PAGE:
Photo: Nina LoSchiavo
Name: Laura Carlson
Graduation Year: 2013
Degree received: Bachelor of Science in Architecture
Hometown: Overland Park, KS
How did your educational experience prepare you for work on the field?
My time at Northeastern prepared me for the work force by equipping me with valuable practical skills, experience working and designing in groups, and a never ending flow of inspiration through all the people and places I came into contact with during my five years at the School of Architecture. Through co-op, I gained experience in two very different types of offices and had the opportunity to fall in love with New York City. I was able to contribute to a wide range of projects and further grasp the range of architecture’s possibilities.
How is this different than being on co-op?
If co-op is a salad bar, working full time is a smorgasbord. Co-op gives you a chance to dig into a few projects and try a variety of new things, but a full time job not constrained by a six-month clock allows you to really invest in meaty projects and see them through. There is more responsibility, fewer excuses, and all kinds of dessert options.
What is it about Architecture that drives you?
Since graduating, it has become even more apparent that architecture and the skills developed in architecture school provide infinite possibilities. Architecture affects the way people interact with the city from a neighborhood and block scale to a building and even furniture level. Particularly in my work with the Lower East Side Business Improvement District (LES BID), it is exciting to use my skills for the betterment of local businesses and residents and to contribute to the fabric of the city. I am inspired by feeling the heartbeat of the city and observing its daily ebbs and flows. As architects we have beautiful opportunities to impact the world around us and improve the lives of anyone who might come into contact with our work. Don’t take it for granted.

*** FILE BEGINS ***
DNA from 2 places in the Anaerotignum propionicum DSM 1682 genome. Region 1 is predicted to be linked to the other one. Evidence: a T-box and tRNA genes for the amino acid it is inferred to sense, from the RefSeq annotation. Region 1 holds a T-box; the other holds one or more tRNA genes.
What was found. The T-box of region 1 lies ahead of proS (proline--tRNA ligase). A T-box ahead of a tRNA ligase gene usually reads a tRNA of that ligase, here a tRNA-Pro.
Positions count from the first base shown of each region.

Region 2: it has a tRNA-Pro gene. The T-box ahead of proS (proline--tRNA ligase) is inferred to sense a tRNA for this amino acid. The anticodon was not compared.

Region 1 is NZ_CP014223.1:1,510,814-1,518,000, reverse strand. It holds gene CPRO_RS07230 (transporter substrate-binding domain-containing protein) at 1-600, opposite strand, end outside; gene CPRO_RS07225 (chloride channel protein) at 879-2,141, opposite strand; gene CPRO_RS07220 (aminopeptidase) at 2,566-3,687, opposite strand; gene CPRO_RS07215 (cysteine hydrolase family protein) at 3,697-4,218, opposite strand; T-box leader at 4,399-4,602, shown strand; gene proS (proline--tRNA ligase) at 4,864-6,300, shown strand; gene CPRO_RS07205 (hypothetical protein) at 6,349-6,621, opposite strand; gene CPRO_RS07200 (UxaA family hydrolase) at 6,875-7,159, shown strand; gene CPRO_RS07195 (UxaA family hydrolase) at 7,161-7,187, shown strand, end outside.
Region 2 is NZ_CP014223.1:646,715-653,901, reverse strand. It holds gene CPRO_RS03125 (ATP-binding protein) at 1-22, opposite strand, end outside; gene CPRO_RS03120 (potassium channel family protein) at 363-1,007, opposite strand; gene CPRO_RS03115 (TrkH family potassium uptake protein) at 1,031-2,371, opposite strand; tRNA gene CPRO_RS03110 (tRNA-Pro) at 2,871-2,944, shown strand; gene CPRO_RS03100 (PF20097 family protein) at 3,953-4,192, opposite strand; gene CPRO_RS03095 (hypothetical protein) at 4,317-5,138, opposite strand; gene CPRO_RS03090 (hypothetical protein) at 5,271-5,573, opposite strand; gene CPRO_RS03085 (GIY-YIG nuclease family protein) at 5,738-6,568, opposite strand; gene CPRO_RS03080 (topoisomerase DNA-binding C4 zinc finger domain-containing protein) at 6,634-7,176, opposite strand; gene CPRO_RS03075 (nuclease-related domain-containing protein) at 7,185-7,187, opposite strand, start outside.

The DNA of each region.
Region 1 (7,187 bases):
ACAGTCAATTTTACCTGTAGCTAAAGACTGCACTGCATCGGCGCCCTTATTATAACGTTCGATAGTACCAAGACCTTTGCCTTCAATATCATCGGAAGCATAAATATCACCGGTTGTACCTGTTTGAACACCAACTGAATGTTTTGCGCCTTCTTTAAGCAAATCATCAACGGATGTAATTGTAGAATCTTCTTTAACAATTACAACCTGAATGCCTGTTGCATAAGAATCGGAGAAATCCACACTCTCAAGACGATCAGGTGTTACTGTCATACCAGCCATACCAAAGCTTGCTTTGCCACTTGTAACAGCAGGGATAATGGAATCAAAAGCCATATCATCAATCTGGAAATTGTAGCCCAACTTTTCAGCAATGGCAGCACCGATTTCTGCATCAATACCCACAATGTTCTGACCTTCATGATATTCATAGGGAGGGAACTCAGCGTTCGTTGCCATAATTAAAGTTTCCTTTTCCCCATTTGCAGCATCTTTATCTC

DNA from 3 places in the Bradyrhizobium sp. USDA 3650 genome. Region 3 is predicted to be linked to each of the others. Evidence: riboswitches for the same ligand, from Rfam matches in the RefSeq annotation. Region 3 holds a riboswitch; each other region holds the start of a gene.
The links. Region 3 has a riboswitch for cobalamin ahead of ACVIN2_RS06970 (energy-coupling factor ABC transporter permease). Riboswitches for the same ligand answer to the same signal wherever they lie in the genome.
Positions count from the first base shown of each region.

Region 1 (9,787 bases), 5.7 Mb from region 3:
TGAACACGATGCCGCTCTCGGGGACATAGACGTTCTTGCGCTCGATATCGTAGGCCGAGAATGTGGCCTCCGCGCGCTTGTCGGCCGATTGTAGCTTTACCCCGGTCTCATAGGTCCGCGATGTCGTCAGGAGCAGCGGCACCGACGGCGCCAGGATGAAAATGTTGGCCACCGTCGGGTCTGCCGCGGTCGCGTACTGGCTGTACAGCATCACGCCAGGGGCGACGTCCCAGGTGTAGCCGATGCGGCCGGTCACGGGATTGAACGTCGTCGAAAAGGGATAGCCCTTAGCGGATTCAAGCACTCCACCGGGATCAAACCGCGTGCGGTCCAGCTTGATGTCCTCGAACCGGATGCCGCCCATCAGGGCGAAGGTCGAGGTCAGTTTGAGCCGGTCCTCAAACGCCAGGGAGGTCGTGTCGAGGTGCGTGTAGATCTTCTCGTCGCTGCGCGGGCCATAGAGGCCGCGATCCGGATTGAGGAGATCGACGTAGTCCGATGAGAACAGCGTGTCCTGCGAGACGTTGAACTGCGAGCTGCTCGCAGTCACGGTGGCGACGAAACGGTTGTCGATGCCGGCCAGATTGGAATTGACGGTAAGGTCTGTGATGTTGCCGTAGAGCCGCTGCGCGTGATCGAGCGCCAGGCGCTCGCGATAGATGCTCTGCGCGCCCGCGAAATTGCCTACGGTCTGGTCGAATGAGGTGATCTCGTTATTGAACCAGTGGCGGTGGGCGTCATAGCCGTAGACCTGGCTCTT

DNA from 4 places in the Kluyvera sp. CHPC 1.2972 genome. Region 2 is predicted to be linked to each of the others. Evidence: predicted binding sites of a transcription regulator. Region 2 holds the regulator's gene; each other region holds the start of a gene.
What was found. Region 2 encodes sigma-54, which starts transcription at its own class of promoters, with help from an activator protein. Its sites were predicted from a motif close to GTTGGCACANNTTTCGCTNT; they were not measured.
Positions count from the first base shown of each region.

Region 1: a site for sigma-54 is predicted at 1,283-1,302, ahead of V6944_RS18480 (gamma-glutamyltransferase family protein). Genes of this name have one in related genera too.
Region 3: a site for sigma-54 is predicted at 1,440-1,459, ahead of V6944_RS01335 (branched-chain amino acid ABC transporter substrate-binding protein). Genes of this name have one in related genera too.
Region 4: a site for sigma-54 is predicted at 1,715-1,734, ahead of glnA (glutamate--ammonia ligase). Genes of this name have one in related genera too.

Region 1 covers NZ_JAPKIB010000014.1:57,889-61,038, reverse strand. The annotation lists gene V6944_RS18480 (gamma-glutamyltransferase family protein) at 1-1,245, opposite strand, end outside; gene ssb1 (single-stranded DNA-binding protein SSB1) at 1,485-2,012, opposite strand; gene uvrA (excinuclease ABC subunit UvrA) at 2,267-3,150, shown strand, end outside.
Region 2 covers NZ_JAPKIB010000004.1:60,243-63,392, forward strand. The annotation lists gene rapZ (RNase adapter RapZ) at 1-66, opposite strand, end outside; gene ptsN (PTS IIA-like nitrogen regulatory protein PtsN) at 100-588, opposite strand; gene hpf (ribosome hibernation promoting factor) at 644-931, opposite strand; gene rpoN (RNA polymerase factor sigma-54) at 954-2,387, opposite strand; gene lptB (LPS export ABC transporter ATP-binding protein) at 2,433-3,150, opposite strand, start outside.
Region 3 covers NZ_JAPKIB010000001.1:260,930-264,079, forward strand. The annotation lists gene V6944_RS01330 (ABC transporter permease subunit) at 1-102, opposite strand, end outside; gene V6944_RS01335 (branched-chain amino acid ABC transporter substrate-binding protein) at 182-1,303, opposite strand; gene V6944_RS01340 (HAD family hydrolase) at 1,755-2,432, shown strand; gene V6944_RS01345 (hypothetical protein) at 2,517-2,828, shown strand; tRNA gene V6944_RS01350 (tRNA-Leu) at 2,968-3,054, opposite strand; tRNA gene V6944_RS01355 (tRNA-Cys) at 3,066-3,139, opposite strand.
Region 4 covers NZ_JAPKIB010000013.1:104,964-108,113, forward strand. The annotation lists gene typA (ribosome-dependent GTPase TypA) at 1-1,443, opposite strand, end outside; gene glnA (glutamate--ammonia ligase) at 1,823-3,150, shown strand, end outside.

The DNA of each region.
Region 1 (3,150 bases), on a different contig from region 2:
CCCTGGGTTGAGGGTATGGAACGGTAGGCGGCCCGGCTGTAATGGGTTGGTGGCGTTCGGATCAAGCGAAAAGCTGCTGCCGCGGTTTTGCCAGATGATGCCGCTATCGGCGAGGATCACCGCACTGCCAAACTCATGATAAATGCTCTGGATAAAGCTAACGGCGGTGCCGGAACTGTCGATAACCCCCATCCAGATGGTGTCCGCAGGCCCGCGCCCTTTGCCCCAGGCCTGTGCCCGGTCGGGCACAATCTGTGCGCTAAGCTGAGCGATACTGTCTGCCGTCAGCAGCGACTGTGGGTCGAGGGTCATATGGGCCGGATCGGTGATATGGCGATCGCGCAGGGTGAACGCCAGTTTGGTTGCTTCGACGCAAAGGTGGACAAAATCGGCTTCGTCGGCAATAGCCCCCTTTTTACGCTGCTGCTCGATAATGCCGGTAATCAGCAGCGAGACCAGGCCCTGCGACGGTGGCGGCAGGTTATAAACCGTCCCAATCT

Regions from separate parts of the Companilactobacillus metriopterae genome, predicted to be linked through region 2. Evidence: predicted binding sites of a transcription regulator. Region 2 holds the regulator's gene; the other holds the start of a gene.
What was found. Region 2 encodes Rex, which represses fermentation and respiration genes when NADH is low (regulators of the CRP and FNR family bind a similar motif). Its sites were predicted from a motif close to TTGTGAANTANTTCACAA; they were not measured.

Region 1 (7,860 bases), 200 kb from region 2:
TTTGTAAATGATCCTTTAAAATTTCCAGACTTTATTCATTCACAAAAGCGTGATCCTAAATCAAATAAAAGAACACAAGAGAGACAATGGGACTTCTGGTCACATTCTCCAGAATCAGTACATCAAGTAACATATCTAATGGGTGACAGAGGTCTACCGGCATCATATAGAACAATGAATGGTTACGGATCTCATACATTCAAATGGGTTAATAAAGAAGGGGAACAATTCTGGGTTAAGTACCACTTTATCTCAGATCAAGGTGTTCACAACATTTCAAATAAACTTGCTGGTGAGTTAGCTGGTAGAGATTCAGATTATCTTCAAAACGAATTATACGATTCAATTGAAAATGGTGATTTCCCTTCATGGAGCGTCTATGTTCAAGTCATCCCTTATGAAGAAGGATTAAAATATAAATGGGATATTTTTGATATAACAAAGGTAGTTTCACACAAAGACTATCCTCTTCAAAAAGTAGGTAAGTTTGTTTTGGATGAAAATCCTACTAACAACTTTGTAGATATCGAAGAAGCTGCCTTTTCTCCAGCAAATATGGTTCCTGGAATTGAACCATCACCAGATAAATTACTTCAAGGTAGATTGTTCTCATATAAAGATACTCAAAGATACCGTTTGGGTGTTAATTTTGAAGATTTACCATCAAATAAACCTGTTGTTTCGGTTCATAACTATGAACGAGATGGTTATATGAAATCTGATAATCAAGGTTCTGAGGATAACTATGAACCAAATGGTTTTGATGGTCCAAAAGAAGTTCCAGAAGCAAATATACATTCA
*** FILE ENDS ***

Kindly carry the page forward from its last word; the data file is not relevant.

How do you think the curriculum at NU helped you advance in the field?
Northeastern’s focus on urban architecture has been extremely valuable as I have moved to New York City and worked on projects with constraints and opportunities specific to those of the city. Beyond the traditional course work, I chose to pursue a minor in Urban Studies (which fit nicely into the architecture curriculum) that provided me with the opportunity to take a few sociology classes. This has helped tremendously in my migration to urban planning and new work with the LES BID. It is important to maintain an understanding of the people who are using a space and the rich history that has brought it to where it is today.
What are some of the most interesting projects that you have had the opportunity to work on?
The Orchard Street Master Plan was my official introduction to the LES BID and community engagement work. Through that work with Pilot Projects we were able to map and model the seven blocks of Orchard Street to facilitate a discussion with each block’s stakeholders to determine the needs on the street, from benches and bike racks to parking and noise.
I have the opportunity now with the LES BID to continue to explore the ways I can use my skills in this new application as we further our mission to improve the district. From plaza design and urban art installations to street schematics and event planning, every day is a new adventure into the life of the neighborhood.
What is something you wish someone had told you when you were first starting out in school?
Your opportunities are endless. Don’t limit yourself to what others expect or assume.